Hostage written and illustrated by Guy Delisle, translated by Helge Dascher
In early July, 1997, Christophe Andre was kidnapped from his Doctors without Borders office in Nazran, a town in the former Soviet Republic of Ingushetia. His kidnappers took him to Chechnya where they tried to get a million dollar ransom for Andre. This book is the story of his captivity from his own perspective. As such, there's a lot of waiting around with almost no information or changes in the situation. Christophe is handcuffed to a radiator or a bed or the floor for a great deal of the 400+ pages of this graphic novel. The monotony and the desperate speculations about what is going on outside of his prison are easily communicated in the graphic novel format. The same routine is repeated over and over, but readers don't get bored because the visual format moves faster than real time and lets the reader experience months of captivity without becoming bored. Even the smallest changes in routine or noises outside the room (Christophe is typically held in spare rooms of apartments or houses, with the occasional move between locations) become fodder for speculation or even hope that the situation will finally resolve.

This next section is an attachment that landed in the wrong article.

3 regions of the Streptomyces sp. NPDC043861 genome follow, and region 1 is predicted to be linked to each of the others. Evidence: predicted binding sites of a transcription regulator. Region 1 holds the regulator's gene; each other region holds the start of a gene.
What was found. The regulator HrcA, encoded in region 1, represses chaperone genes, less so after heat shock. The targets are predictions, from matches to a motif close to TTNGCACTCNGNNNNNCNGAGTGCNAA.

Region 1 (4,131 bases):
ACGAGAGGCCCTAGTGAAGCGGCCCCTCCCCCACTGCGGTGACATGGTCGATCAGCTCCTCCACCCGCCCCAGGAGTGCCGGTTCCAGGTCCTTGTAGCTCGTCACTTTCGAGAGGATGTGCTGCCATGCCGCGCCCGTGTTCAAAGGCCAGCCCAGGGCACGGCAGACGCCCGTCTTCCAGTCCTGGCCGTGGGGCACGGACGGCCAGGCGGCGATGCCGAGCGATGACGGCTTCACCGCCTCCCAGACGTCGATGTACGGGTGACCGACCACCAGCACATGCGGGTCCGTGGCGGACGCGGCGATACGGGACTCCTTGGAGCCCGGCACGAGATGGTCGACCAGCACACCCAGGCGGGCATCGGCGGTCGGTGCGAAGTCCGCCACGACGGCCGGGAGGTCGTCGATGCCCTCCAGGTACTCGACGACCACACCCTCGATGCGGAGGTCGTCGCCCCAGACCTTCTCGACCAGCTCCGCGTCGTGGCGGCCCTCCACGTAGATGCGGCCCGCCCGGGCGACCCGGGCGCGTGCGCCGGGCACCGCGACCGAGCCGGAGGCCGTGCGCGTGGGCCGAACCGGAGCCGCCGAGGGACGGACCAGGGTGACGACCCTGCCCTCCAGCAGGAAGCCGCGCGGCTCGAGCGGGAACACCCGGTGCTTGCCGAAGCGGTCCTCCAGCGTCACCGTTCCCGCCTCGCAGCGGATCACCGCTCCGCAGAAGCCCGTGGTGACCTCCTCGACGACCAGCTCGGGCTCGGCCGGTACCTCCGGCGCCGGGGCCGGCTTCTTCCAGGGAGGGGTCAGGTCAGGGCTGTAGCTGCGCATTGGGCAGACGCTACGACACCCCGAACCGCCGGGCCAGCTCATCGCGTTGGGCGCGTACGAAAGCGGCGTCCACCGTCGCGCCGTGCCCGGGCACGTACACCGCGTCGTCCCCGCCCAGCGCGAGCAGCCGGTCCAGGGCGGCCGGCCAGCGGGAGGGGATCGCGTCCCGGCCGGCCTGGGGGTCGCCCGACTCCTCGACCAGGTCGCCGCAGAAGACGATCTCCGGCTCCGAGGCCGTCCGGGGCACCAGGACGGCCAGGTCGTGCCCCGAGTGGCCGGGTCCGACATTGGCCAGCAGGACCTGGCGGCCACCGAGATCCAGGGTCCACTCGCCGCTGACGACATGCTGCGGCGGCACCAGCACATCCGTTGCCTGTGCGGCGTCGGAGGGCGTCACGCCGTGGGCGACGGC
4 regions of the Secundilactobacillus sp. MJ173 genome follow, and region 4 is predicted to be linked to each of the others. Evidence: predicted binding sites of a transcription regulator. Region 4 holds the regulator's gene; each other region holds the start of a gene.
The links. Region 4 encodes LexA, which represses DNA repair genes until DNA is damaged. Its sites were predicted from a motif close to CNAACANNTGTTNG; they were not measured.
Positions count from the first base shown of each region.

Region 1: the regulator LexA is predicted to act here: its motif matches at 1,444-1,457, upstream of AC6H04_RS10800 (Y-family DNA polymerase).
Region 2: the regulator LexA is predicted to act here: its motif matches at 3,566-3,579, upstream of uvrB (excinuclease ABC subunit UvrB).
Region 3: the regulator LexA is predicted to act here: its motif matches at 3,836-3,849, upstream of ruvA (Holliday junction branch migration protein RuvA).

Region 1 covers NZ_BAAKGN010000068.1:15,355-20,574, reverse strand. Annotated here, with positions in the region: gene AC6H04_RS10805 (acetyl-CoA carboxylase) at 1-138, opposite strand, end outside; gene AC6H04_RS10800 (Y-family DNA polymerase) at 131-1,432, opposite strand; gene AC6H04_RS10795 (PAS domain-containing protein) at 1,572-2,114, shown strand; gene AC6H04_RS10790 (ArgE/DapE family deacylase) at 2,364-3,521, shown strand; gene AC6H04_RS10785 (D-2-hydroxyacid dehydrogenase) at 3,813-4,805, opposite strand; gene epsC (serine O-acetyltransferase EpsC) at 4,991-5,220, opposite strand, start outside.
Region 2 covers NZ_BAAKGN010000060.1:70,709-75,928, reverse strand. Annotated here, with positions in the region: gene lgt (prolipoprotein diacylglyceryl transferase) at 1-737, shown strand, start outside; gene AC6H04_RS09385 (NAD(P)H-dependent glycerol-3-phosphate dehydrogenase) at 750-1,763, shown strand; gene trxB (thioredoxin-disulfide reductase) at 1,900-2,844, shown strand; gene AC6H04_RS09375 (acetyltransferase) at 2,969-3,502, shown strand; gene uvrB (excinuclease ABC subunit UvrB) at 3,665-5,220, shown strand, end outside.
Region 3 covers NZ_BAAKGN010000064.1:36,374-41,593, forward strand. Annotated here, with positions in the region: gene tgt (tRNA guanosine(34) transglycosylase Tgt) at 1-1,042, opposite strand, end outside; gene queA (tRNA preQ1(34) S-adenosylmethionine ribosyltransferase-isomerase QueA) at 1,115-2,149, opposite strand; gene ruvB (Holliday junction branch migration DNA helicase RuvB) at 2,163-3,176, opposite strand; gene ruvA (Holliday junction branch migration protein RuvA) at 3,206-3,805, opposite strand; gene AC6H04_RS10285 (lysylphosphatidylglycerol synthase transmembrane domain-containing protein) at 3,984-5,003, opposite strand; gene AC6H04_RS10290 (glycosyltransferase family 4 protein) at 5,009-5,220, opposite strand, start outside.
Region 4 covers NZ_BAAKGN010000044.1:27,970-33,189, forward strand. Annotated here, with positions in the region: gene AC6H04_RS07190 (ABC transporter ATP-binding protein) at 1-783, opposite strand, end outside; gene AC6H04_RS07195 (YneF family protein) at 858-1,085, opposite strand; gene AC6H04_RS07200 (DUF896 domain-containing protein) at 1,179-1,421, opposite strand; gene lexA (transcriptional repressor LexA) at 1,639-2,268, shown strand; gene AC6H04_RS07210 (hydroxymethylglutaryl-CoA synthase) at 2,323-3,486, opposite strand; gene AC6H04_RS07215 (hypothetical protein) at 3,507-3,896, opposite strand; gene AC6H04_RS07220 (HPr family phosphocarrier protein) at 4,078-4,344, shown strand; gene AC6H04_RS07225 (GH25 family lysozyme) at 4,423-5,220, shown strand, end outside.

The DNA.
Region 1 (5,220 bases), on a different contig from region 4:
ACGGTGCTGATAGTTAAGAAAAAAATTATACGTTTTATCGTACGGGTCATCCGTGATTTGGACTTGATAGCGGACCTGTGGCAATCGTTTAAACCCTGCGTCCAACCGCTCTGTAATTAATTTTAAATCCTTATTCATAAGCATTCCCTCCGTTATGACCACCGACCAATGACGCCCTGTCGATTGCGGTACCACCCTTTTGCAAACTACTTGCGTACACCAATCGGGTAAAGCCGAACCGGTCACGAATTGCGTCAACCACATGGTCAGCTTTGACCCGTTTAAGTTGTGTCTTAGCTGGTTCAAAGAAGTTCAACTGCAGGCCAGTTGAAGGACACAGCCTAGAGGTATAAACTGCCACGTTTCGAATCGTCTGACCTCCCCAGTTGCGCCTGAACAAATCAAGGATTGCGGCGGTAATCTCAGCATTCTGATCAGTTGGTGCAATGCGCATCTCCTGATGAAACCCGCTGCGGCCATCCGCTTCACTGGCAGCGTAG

Despite the grim topic, I found this a fascinating tale told in a way that acknowledges the boredom but is very compelling and is not boring. Readers identify with Christophe's mood swings and his speculations about what is going on and his feelings about his captors. Christophe manages to keep his sanity in an extremely trying experience. The grey-scale art fits perfectly with the darkened rooms and hard mood of the true story.